Has everyone seen 127 Hours by now? I finally got around to watching it last night. Maybe I should say I watched most of it. There were some parts where I had to get up and walk around room. If you’ve seen the movie, you know the parts I mean. I don’t which was worse: the amputation or the urine drinking.
This is a strange film. Somebody asks you what it’s about, as my wife did before I popped in the DVD, you have to say, “it’s about that guy who cut off his arm.” Normally, that’s not a premise that would propel any film to the top of my must-see list — never mind Theresa’s. But it had a few Academy Award nominations this year and I’ve tried to see most of the films that did.
I’m still thinking about the movie today, so that indicates the Oscar buzz was not totally unwarranted. But I can’t help thinking it’s still kind of a thin concept for a film, even one that clocks in at a relatively short 94 minutes. A guy goes for a solo hike, gets trapped by a boulder, and spends the balance of the film deciding to do what we already know he’s going to do. I remember editing this story when I was working at the Philadelphia Inquirer in 2003, so I had a pretty good idea of how things would turn out.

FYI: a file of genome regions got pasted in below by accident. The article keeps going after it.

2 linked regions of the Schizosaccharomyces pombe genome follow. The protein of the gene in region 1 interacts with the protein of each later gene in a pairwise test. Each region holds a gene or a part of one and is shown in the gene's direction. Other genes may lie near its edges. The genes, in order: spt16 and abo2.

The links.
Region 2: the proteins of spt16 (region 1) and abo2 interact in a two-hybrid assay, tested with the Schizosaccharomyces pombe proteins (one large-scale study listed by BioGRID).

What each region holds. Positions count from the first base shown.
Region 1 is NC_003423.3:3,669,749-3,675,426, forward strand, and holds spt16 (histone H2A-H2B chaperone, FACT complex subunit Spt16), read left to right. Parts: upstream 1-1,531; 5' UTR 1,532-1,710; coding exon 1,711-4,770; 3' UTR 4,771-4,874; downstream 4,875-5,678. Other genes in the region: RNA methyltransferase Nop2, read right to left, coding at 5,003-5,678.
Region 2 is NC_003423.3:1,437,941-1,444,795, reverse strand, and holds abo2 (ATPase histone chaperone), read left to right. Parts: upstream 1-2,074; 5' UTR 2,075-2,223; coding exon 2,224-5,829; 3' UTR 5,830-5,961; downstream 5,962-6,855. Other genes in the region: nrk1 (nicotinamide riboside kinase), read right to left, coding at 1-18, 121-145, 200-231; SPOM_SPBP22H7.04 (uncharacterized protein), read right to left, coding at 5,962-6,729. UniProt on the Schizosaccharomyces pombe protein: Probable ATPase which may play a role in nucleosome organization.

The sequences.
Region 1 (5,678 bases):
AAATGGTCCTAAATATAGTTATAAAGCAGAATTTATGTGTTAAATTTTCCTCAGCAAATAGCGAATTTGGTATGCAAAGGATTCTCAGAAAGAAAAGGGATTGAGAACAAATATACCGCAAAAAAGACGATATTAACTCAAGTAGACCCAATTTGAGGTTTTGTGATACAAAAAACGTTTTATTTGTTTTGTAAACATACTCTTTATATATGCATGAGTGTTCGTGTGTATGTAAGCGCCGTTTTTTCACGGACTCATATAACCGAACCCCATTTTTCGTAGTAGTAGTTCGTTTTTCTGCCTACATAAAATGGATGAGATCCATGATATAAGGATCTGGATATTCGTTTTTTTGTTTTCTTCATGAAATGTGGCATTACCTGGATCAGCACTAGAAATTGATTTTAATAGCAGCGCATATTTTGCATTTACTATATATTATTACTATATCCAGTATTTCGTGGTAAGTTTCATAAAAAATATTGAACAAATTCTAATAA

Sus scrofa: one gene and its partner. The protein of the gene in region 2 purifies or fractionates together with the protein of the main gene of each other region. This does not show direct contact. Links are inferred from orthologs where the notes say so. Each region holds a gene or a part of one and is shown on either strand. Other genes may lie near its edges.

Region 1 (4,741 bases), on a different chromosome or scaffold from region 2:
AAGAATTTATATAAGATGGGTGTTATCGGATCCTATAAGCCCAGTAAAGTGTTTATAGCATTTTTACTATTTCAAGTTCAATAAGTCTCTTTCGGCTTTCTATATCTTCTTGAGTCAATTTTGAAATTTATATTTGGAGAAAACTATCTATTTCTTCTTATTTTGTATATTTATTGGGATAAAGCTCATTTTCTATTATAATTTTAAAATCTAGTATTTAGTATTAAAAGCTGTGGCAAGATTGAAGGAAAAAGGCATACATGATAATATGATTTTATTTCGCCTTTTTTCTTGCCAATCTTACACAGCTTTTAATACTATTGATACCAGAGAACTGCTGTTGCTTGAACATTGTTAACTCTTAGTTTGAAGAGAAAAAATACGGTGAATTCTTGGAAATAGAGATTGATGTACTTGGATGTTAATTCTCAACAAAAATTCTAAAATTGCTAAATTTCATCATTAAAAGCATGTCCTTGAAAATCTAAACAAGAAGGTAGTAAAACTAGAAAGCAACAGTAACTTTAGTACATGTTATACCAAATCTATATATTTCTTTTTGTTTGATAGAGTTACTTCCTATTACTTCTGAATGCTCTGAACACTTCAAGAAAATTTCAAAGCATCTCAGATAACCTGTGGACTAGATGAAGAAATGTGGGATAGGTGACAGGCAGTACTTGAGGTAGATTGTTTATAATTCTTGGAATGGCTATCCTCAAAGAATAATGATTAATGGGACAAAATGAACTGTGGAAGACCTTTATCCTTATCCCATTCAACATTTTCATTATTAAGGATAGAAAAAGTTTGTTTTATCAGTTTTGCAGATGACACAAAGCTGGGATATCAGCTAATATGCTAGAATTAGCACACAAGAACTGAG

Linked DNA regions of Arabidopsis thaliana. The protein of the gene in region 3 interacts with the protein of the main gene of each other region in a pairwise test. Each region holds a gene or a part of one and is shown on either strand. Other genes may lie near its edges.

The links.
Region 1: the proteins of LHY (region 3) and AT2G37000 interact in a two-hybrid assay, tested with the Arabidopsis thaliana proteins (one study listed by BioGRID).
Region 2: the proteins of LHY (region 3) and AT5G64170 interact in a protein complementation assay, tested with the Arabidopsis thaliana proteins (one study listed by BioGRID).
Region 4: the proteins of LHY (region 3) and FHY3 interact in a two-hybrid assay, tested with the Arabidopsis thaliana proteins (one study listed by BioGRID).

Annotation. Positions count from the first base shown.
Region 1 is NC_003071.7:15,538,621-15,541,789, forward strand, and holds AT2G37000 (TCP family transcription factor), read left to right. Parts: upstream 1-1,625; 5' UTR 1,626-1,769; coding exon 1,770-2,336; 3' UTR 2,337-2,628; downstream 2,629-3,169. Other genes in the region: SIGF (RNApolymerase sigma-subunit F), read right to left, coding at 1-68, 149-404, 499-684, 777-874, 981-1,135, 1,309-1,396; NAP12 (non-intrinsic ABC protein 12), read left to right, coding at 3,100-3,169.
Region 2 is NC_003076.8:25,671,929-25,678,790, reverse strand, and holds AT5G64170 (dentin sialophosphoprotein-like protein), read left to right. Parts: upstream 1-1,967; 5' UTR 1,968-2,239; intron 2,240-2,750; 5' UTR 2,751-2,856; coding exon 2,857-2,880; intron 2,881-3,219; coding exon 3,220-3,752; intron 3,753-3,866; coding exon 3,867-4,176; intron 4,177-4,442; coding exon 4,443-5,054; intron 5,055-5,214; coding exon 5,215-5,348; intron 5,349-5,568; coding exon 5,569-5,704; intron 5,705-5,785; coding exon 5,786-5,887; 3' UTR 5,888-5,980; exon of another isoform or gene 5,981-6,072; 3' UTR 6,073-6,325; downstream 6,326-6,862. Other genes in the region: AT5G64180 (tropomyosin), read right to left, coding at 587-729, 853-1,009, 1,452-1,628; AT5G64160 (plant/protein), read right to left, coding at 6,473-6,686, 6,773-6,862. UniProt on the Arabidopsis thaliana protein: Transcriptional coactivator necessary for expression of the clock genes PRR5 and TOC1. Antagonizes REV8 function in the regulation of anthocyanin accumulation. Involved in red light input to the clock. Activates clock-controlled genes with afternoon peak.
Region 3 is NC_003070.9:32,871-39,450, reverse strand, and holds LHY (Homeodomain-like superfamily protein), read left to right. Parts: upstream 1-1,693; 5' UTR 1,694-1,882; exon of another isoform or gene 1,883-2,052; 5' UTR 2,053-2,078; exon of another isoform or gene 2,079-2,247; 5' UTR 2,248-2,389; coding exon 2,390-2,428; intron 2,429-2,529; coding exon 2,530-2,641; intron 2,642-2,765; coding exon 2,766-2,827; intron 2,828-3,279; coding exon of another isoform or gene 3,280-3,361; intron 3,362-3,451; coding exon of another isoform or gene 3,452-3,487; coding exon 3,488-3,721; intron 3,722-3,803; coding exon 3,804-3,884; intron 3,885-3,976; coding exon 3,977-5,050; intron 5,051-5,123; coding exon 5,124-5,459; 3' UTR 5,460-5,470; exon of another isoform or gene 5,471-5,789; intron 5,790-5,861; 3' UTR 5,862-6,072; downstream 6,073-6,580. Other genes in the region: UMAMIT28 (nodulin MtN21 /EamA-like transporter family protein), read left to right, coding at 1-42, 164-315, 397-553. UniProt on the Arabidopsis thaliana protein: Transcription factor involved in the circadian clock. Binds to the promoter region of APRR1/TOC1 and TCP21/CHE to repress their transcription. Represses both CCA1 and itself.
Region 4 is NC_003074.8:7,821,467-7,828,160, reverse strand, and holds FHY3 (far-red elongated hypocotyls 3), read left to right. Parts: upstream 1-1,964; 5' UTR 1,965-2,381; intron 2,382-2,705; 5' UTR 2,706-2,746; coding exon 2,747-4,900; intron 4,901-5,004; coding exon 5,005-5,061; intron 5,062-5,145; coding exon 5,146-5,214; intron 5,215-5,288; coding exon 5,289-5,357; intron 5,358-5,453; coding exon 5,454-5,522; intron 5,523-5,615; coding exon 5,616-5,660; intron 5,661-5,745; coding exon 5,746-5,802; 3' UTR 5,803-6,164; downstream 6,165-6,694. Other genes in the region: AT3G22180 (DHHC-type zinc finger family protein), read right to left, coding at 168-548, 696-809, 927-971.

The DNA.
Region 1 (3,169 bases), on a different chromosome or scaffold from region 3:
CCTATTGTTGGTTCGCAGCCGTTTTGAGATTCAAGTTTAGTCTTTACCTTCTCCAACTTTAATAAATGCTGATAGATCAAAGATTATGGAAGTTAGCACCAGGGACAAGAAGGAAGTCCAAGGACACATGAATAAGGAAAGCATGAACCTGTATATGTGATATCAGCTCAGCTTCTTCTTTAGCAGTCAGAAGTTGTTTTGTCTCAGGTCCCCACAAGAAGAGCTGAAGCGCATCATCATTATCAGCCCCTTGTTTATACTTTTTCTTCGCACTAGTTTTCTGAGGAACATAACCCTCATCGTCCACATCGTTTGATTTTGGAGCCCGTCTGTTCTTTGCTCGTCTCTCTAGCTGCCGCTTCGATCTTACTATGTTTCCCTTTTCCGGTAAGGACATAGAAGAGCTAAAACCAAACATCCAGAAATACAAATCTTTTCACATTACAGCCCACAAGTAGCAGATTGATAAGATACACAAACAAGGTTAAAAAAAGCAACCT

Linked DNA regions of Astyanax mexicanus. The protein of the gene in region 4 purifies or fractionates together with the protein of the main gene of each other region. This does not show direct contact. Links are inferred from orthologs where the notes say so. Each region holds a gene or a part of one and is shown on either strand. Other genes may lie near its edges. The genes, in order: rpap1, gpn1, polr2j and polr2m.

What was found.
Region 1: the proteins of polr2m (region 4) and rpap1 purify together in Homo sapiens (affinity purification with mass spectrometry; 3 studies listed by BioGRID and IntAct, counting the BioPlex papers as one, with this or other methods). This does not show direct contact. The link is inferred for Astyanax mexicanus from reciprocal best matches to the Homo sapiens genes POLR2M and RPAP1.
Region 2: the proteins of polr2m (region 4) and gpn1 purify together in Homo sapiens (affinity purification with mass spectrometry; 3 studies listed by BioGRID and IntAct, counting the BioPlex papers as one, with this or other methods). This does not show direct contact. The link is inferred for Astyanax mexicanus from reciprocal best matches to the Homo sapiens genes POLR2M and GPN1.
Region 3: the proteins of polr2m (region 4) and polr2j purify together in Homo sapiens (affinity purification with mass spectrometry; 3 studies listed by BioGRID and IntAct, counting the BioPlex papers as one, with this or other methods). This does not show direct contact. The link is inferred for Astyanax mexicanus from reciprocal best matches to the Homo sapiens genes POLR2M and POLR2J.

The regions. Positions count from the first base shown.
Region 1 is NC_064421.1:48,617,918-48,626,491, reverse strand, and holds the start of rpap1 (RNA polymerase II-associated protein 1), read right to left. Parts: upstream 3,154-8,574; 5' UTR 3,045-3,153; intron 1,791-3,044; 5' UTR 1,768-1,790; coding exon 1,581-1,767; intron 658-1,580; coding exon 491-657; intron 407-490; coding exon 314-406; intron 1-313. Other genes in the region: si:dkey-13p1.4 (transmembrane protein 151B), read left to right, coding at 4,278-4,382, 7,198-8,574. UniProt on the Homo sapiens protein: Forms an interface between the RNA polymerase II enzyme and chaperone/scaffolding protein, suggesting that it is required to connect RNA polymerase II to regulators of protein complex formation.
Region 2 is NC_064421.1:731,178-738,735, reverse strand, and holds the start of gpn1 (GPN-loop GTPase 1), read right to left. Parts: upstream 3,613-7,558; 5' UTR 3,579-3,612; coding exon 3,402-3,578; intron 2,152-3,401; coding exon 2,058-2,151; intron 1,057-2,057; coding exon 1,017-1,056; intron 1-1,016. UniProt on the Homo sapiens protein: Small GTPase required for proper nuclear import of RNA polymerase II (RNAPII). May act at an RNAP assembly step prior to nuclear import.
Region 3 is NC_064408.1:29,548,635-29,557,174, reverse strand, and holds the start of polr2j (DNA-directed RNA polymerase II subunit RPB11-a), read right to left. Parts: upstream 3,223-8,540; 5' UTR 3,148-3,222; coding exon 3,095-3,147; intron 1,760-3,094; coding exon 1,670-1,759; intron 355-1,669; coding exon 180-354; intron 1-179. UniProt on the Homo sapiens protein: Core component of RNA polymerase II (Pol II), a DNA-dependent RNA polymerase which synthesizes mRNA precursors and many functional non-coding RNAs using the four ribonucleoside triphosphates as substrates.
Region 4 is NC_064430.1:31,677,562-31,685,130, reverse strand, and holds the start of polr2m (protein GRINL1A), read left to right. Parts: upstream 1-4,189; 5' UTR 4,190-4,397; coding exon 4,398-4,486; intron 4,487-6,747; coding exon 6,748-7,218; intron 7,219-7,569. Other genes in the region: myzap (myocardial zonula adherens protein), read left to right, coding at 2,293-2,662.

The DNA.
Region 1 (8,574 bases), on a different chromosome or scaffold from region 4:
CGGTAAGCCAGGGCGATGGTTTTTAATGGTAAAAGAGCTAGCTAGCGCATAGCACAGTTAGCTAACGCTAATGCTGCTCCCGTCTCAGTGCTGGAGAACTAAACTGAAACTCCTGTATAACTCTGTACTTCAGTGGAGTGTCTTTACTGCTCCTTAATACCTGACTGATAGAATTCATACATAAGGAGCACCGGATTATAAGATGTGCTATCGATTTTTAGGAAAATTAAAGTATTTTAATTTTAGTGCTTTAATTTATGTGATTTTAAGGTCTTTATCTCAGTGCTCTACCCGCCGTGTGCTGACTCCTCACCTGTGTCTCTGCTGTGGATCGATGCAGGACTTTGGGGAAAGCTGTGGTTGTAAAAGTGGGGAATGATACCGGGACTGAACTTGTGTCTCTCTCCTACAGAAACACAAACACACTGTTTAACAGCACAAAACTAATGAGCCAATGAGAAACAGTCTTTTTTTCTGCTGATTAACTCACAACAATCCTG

That’s the problem with making films based on recent events. Most people know the highlights and the ending. In 127 Hours, the screenplay makes a game effort to string things out with escape fantasies and flashbacks and arty hallucinations intended to reveal the essence of the protagonist. But there’s an elephant in the room: sooner or later, that arm must go. That certainty, and the tension of waiting for it, makes everything else superfluous.
One other problem: At the end of the film, I didn’t know much more of Aron Ralston than I did at the beginning. His one big epiphany was that from now on, he’ll tell people where he’s going. I guess that can be a testament to the triumph of the human spirit, as the critics say, but it also can seem a little shallow. And maybe not worth the price of a good right arm.